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Jun 13, 2024

Apple Intelligence shows the direction of travel for AI use in IR

Tech company adds AI capabilities to range of services

It’s June, which means IR conference season is upon us. Many of you will be attending events this month to catch up with peers, learn about emerging trends and get the latest on new IR workflow tools.

While the big IR event this week was the NIRI conference in San Francisco, there was another gathering in California that has important implications for how IR tech could evolve.

On Monday, at Apple’s Worldwide Developers Conference in Cupertino, the tech giant announced how it will embed AI capabilities into a range of its existing services, such as search, text editing, image generation and notifications.

Many of the ways Apple Intelligence can help you will be familiar. For example, once you have written an email, you can quickly change the tone to make it more friendly, professional or concise. Long documents can be summarized in an instant with a TLDR (too long, didn’t read) option.

Turning to search, Apple says it will be able to find relevant content within your device more easily, and also draw smart connections between different items. In one of its promotional videos, someone asks when his mum’s flight will land. The phone understands who you are talking about and cross-references that with your emails to find the arrival time.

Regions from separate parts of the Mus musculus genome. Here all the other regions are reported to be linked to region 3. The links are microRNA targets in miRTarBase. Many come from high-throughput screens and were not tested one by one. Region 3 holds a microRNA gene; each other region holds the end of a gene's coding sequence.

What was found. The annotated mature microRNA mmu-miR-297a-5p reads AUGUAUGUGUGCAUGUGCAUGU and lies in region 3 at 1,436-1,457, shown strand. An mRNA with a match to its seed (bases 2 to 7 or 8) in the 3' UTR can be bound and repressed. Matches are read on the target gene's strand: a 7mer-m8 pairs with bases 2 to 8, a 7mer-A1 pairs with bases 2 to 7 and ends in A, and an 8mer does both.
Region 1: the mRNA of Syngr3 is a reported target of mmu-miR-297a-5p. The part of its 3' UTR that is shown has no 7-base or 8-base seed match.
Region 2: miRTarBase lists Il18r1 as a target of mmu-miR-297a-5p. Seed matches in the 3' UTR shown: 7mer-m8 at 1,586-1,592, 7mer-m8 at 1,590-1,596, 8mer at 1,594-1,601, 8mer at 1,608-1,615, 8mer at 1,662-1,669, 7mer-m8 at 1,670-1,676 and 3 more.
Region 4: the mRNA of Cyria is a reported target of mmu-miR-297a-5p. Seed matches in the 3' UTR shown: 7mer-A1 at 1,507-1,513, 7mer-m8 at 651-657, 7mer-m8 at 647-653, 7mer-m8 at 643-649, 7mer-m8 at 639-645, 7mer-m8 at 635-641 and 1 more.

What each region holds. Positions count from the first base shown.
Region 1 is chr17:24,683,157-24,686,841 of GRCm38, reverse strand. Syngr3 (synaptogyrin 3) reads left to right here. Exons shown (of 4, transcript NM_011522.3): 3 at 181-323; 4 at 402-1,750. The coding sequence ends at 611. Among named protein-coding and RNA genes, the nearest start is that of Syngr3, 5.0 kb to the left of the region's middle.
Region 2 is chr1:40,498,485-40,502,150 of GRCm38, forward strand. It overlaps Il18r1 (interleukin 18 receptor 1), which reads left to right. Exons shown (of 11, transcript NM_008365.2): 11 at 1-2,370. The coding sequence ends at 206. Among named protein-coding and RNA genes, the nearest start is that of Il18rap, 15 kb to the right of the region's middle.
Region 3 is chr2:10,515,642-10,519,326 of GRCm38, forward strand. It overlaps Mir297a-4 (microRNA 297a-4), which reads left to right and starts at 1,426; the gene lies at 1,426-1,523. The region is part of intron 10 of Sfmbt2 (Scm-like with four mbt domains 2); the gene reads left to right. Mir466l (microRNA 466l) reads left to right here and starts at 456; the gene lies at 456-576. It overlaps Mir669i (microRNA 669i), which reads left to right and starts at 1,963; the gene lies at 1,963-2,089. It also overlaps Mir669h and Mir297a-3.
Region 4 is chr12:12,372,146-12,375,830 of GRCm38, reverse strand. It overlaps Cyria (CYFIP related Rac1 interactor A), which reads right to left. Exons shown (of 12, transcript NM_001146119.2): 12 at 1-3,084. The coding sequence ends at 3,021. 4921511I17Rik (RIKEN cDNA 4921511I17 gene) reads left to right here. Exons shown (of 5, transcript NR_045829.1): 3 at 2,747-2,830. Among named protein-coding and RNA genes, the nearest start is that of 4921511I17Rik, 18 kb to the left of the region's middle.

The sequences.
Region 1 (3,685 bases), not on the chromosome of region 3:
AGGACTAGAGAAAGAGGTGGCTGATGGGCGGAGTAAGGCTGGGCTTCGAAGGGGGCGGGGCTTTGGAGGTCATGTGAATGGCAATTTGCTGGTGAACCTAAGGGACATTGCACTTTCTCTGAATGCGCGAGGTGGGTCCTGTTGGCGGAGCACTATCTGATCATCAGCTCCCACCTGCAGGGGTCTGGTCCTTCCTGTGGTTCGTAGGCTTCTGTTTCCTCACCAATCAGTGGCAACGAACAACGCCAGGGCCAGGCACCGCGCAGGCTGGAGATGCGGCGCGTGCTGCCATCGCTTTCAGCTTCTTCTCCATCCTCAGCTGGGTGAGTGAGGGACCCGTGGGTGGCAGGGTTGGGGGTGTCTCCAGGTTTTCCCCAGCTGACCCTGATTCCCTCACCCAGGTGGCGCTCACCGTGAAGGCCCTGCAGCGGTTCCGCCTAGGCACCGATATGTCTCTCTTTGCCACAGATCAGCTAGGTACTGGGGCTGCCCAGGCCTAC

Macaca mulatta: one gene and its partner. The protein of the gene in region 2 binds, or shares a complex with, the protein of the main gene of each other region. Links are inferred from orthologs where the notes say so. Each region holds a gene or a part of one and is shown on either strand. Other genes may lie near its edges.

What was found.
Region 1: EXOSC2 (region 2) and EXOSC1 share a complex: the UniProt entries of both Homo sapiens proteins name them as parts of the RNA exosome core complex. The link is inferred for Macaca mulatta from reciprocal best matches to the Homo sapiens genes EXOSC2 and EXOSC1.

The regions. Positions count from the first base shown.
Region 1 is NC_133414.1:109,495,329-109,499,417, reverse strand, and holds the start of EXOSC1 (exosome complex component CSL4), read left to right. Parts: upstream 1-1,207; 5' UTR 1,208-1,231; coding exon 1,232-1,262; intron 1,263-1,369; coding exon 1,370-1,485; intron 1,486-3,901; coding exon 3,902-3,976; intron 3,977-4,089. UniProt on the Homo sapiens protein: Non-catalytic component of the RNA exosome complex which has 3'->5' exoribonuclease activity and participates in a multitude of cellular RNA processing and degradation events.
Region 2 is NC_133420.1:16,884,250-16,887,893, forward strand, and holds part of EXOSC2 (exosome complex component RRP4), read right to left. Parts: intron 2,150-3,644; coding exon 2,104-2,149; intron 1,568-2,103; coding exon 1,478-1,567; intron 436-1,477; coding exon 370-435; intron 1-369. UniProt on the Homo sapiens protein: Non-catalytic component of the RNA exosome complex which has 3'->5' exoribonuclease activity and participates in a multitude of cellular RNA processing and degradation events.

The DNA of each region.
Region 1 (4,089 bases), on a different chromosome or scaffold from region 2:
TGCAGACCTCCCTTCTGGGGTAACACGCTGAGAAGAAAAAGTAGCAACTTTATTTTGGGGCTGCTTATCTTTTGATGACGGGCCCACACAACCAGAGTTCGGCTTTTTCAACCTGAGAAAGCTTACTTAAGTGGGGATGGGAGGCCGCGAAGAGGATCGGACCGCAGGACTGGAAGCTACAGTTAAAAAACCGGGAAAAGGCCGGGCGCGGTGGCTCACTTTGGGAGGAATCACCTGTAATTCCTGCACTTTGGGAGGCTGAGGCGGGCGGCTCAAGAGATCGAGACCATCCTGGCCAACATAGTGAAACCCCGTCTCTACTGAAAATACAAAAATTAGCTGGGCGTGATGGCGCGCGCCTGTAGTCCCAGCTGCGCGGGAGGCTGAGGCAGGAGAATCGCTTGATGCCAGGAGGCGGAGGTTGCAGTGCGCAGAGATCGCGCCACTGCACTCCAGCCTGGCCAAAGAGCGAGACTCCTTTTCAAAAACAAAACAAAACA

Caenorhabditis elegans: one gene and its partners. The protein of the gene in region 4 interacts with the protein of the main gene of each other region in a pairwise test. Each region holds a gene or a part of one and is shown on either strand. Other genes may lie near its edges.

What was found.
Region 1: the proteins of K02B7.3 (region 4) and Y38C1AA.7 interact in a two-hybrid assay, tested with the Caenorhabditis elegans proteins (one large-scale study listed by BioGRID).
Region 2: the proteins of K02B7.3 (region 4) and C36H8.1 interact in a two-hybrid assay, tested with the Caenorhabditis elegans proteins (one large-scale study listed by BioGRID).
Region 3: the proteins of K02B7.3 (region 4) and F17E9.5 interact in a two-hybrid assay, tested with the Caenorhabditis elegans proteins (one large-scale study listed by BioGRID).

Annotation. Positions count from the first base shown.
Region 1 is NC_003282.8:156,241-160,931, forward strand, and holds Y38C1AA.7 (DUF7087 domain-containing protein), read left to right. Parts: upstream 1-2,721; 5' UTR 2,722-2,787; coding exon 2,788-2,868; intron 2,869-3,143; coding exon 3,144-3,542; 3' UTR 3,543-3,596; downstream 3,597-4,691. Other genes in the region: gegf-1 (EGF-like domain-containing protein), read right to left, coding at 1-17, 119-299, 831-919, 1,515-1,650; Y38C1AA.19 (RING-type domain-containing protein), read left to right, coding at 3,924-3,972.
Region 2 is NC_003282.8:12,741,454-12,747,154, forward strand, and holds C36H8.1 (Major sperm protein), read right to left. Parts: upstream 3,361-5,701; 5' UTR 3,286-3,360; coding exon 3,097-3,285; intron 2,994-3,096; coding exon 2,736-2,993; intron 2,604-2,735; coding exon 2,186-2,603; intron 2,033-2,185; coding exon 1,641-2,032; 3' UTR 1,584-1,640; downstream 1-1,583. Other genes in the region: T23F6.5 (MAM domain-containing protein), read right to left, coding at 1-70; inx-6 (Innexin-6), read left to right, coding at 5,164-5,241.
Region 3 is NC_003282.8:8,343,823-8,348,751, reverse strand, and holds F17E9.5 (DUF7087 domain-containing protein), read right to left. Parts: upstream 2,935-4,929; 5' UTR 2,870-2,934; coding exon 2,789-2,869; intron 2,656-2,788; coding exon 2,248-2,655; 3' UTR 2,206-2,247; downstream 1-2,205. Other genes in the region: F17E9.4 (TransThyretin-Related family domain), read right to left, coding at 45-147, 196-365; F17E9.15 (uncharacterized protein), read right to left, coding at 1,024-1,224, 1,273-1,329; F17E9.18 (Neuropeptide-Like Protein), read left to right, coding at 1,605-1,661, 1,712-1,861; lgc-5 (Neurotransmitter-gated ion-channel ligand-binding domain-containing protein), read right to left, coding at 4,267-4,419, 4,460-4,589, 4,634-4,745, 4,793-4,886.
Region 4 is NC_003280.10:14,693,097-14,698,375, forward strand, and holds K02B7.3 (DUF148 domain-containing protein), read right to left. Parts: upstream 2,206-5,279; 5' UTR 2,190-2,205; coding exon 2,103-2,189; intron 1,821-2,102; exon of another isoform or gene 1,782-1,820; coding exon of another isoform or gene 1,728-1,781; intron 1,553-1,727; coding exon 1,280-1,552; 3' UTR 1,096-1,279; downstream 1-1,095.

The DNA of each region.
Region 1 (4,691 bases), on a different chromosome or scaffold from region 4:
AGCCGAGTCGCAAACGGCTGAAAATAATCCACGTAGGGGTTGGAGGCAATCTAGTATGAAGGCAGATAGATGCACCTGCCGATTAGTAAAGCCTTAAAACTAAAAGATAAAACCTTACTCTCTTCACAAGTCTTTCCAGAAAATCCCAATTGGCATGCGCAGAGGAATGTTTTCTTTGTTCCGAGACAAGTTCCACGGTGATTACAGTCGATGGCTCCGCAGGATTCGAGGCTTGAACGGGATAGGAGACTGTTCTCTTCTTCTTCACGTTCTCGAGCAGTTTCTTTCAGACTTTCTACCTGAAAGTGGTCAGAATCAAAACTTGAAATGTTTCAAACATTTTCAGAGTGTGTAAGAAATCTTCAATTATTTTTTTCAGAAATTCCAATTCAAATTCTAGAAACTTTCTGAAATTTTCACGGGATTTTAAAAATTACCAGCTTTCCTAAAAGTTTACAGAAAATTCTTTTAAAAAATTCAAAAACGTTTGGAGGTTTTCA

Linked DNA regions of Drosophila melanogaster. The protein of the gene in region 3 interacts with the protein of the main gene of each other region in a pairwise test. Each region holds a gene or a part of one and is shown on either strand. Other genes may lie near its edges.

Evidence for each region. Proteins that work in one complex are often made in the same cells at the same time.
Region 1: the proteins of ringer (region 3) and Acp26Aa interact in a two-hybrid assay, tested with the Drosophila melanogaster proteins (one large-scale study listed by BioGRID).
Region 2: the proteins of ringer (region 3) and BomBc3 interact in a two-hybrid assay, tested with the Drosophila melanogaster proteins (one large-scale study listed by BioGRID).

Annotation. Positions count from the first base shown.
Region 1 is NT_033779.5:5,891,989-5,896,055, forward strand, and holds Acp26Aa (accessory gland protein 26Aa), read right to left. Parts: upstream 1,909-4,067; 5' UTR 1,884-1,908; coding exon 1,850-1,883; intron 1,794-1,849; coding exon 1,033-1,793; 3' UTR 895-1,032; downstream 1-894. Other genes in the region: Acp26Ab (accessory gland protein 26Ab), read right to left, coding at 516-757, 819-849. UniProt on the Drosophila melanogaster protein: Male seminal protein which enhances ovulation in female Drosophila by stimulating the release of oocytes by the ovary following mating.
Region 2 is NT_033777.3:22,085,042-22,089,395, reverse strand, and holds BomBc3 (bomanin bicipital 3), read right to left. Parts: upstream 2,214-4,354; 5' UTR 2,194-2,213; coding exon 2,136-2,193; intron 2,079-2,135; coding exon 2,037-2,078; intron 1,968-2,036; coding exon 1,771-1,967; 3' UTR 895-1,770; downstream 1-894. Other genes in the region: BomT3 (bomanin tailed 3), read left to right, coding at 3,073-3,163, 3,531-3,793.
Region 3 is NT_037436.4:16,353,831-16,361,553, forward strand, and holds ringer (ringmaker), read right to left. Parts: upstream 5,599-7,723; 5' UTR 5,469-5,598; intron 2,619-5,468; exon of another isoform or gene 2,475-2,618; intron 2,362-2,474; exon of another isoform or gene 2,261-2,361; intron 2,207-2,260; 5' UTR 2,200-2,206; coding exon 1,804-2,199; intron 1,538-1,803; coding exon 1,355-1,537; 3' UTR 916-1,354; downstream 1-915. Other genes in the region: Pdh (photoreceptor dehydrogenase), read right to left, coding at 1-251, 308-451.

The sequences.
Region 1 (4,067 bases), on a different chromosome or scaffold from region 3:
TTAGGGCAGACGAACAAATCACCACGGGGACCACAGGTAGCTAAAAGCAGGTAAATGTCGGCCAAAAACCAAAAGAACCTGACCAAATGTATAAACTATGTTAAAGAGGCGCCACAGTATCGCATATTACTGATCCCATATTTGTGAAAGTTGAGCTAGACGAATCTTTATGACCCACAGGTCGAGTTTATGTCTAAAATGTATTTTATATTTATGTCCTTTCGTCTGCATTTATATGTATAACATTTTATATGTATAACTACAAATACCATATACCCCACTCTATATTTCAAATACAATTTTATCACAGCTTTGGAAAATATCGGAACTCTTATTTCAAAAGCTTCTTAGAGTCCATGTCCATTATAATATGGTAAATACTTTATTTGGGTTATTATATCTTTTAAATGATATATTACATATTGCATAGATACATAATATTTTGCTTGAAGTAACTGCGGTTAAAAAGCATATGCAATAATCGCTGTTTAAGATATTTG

What’s most interesting about the announcement isn’t the capabilities on show – although the ability to create your own emoji did grab a lot of headlines – but rather the different approach Apple is taking compared with other tech leaders.

The company wants to enhance existing tasks, not provide a creative tool that attempts to do everything. The idea is that users are more likely to get the results they want, and shouldn’t have to deal with complicated prompt engineering or hallucinations, where AI models present inaccurate or misleading information as fact.

On the flip side, Apple Intelligence has less creative power than other options. The company has sought to address this by signing a partnership with OpenAI that makes ChatGPT available directly through Apple services like Siri. But users will be asked for consent before any queries are sent to the chatbot, signaling that it is an external service providing the answer.

For the IR world, this announcement highlights the direction of travel for AI. It’s gradually being implemented into all of the existing tools we use, and honed to be more practical and predictable. It’s in this quieter, less flashy way that AI may have the biggest impact on how we do our jobs.

How are you making use of AI within your IR department? Get in touch and let us know at tim.human@irmagazine.com or on LinkedIn.

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